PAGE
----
Eagerly awaited and eight years in the making, The Mirror & the Light completes Cromwell’s journey from self-made man to one of the most feared and influential figures of his time. Told with immediacy and pace, Mantel’s novels immerse readers in her Tudor world; rich with the sights, smells and textures of 16th century England. No other novelist is so successful in conjuring the intrigue, in-fighting and complex machinations of the machine of courtly politics. In her hands these novels form an unrivalled picture of royalty and common experience, duty and desire, conflict and loyalty. But the crowning glory of the trilogy is Cromwell himself, portrayed with passion, pathos and energy as politician, fixer, husband, father, subject and as a man who both defied and defined his age.

Publisher: HarperCollins Publishers
ISBN: 9780008366704
Number of pages: 912
Weight: 270 g
Dimensions: 240 x 159 mm
Edition: Special edition


MEDIA REVIEWS

'So, the trilogy is complete and it is magnificent… A novel of epic proportions, every bit as thrilling, propulsive, dark comic, and stupendously intelligent as its predecessors. A masterpiece that will keep yielding its riches.' - The Guardian

'An epic work of historical fiction… We are lucky to have it.' - The Telegraph

'Ambitious, compassionate, clear-eyed, yet emotional, passionate and pragmatic, The Mirror and the Light lays down a marker for historical fiction that will set the standard for generations to come.' - The i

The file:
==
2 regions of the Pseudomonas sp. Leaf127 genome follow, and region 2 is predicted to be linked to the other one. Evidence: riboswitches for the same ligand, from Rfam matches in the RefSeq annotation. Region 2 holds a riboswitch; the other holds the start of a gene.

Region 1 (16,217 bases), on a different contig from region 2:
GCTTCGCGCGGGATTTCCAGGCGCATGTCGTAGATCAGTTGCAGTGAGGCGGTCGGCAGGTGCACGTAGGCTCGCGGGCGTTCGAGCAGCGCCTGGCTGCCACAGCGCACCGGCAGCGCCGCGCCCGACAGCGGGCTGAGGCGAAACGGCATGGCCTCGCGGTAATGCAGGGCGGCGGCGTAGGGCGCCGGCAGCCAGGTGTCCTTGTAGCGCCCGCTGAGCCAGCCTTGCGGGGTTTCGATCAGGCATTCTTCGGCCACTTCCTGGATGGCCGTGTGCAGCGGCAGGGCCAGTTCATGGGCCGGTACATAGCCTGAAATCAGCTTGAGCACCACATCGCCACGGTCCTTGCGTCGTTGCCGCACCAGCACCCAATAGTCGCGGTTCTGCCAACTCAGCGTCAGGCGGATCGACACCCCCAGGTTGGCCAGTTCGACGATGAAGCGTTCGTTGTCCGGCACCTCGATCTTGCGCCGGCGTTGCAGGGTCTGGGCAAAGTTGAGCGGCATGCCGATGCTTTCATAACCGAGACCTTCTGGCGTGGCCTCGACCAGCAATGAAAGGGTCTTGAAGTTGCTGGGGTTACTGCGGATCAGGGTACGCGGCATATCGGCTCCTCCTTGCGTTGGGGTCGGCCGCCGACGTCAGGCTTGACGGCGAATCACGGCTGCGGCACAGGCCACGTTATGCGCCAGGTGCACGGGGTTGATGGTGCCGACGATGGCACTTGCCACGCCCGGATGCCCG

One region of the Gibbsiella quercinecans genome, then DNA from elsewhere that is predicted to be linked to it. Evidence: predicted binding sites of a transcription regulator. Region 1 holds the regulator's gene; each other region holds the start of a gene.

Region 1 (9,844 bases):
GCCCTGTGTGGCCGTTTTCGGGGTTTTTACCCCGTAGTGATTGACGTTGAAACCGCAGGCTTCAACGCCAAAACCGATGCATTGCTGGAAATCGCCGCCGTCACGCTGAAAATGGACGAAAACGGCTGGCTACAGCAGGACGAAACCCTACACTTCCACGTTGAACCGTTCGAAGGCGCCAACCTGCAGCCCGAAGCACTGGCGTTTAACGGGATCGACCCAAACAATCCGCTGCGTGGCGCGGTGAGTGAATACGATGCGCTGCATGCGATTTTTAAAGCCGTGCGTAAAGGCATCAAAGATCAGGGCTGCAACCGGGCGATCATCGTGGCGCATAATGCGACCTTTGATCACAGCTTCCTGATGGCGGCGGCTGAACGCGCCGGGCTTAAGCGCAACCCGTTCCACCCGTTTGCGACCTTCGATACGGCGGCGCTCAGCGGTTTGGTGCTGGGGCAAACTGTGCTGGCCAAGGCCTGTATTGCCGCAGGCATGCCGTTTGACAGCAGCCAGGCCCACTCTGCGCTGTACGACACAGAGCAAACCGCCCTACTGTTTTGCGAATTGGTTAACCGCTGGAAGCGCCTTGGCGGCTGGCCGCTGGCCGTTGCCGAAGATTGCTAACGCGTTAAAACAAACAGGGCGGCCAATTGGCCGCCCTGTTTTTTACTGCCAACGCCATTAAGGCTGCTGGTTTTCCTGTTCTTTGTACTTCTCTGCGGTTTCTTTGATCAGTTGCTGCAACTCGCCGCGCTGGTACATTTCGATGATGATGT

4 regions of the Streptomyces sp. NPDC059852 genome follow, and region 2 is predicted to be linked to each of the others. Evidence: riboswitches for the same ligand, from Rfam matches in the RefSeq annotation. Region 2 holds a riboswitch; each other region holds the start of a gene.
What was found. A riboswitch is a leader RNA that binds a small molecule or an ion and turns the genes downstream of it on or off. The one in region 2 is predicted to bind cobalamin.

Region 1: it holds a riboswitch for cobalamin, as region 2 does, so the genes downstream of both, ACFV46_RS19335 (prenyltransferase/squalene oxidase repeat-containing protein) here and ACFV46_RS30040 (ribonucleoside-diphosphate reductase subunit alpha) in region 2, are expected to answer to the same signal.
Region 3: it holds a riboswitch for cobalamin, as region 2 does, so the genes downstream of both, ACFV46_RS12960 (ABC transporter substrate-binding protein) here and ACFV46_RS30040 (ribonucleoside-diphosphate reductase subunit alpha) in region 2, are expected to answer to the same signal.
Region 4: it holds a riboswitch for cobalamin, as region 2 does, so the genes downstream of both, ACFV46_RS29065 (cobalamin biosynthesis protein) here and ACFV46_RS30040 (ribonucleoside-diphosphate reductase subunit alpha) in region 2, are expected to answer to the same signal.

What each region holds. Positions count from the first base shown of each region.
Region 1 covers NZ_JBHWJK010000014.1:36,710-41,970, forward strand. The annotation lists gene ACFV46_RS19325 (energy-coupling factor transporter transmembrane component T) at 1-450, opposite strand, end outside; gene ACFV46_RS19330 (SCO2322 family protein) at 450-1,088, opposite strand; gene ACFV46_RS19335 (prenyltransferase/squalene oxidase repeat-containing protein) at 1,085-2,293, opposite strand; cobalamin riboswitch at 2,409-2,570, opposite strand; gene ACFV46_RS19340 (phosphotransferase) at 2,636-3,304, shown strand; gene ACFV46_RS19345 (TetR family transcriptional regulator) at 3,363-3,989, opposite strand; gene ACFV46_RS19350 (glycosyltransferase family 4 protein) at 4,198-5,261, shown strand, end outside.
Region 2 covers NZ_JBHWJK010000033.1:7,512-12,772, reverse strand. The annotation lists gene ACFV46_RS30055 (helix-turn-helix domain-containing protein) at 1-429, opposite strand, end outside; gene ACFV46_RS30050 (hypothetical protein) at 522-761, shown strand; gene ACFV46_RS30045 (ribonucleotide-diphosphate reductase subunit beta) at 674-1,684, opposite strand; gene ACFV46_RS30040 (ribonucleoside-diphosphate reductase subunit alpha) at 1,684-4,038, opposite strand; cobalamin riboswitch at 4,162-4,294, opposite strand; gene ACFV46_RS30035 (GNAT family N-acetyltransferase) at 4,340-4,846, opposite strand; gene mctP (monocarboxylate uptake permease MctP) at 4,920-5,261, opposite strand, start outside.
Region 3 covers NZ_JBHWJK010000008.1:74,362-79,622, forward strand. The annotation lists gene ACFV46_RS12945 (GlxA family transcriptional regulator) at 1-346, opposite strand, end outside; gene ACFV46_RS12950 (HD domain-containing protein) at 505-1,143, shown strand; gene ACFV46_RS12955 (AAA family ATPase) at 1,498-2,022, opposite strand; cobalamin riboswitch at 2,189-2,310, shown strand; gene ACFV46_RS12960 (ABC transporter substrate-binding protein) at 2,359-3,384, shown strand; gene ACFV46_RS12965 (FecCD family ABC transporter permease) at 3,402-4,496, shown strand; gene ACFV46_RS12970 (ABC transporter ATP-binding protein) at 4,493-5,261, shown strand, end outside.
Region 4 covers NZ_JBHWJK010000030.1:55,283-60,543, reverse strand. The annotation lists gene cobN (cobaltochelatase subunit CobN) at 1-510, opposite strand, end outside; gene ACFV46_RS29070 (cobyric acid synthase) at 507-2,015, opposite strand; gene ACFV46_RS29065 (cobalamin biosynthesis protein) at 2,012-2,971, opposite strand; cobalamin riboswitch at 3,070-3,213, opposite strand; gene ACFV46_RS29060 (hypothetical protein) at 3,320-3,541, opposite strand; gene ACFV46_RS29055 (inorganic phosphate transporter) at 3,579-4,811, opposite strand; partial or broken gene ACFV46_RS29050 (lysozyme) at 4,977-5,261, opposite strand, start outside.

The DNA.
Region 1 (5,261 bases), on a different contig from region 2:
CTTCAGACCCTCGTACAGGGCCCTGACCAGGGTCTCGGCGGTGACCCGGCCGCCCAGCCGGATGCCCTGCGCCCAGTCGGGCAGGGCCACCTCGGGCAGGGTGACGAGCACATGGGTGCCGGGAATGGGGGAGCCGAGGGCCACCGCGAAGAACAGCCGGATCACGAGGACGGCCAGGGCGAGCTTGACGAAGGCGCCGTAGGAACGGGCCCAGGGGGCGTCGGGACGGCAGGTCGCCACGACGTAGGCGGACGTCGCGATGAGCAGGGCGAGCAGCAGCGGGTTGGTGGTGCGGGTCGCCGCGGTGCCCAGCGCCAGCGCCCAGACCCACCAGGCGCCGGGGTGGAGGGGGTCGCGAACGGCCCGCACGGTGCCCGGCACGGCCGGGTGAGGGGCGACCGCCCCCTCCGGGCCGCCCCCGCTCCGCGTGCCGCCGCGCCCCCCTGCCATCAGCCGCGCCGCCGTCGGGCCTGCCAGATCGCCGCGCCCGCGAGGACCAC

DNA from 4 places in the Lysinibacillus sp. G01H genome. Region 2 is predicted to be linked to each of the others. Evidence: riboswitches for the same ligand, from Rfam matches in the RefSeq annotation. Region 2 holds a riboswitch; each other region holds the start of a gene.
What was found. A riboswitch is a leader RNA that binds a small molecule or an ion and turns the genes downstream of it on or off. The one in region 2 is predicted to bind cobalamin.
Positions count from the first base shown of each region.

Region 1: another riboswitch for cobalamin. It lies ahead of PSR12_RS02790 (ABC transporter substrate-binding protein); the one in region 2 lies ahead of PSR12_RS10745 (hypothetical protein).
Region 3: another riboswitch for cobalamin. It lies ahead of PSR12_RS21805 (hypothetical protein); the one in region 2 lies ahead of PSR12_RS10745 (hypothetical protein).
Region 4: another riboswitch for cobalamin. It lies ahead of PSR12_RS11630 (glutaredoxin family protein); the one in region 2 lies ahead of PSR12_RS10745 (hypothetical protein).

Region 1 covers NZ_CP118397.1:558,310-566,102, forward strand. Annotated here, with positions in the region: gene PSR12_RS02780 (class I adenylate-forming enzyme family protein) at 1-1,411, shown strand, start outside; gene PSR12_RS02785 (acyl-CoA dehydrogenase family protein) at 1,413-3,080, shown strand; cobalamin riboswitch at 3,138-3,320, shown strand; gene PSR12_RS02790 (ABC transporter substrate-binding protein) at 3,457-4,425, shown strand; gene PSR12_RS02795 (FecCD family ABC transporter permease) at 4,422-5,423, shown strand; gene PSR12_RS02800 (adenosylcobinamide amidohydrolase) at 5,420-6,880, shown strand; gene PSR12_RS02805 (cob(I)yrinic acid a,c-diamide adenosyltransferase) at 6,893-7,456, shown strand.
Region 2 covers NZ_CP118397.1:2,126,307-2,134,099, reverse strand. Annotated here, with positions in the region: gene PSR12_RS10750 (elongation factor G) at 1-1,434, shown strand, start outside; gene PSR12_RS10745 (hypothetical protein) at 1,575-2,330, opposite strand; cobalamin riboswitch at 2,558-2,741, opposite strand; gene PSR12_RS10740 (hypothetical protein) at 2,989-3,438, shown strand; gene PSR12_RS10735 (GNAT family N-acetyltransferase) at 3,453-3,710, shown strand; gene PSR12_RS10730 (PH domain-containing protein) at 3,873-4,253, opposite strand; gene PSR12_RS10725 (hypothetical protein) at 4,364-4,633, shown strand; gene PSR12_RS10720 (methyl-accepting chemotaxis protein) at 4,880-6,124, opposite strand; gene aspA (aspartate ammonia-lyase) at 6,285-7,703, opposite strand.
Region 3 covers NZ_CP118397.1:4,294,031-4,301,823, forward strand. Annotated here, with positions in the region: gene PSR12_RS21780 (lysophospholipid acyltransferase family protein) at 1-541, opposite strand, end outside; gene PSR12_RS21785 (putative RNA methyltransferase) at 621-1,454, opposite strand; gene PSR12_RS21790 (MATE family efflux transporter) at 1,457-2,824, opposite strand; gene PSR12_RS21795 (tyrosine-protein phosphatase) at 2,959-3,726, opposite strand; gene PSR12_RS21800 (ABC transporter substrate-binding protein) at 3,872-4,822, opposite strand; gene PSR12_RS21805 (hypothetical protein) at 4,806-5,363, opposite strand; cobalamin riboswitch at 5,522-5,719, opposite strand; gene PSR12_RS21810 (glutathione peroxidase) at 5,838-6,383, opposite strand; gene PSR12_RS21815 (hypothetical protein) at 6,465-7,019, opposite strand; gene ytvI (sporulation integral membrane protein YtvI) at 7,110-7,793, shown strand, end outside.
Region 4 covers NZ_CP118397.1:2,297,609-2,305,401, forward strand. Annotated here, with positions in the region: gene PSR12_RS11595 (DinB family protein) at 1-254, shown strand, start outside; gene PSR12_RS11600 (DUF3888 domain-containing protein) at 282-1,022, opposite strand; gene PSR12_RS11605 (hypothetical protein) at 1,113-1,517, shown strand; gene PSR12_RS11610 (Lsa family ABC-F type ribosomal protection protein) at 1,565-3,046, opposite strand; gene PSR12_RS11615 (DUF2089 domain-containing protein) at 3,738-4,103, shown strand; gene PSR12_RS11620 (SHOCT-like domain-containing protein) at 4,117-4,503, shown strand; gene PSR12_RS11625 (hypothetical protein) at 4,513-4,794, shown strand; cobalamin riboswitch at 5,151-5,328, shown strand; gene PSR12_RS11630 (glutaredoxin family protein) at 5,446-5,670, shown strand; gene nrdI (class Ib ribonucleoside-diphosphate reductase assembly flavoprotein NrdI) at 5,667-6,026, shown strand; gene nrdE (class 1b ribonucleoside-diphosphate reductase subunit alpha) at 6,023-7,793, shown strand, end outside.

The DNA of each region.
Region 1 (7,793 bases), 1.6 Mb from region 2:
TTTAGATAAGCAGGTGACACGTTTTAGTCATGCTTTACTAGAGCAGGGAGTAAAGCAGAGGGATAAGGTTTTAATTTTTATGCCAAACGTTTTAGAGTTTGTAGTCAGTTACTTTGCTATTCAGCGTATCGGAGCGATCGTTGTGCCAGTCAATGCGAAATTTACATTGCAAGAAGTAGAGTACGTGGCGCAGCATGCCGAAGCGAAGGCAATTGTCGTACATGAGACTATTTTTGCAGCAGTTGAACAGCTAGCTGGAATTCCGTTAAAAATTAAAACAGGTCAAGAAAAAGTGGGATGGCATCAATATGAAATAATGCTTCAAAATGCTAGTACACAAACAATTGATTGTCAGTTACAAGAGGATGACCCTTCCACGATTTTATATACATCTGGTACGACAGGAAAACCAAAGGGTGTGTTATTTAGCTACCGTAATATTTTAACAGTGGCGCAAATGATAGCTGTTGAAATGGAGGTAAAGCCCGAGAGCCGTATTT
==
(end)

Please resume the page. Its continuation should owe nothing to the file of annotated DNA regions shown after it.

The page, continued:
'An amazing feat of sustained achievement.' - Daily Mail

'One of the slightly unfortunate effects of Hilary Mantel’s Wolf Hall novels is that they make 99 per cent of contemporary literary fiction feel utterly pale and bloodless by comparison… The biggest publishing event of 2020… This is rich, full-bodied fiction. Indeed, it might well be the best of the trilogy simply because there is more of it, a treasure on every page.' - The Times

'It feels redundant to state that The Mirror and the Light is a masterpiece. With this trilogy, Mantel has redefined what the historical novel is capable of; she has given it muscle and sinew, enlarged its scope, and created a prose style that is lyrical and colloquial, at once faithful to its time and entirely recognisable to us. Taken together, her Cromwell novels are, for my money, the greatest English novels of this century. Someone give the Booker Prize judges the rest of the year off.' - The Observer

'Mantel’s style remains exhilarating... It is a conflation of expansiveness and precision, refined across her career, which has no peer… the rewards are unrivalled – it is a book not read, but lived. I can only say that on closing the book I wept as I’ve not wept over a novel since I was a child not yet inured to fiction’s cunning.' - The Telegraph

'What The Mirror and the Light offers — even more than the two previous volumes — is engulfing total sensory immersion in a world as completely vanished as Henry’s Nonsuch Palace, materialised through feats of voice, vision, touch and taste. Voice is paramount since it needs to be immediately accessible without jarring anachronism. I have no idea what vocal (and pensive) models Mantel chose for Cromwell but in Montaigne’s Essays and Erasmus she has writing styles that are often close to utterance and are exactly poised between modern bluntness and Renaissance self-interrogation.' - Financial Times

'A stunning conclusion to one of the greatest trilogies of our times.' - The Independent

Praise for Wolf Hall:

'Dizzyingly, dazzlingly good . . . Hugely exciting, packed full of power struggles and political machinations, but also delightfully poetic, vivid in image and phrase. A rich and subtle wonder' Daily Mail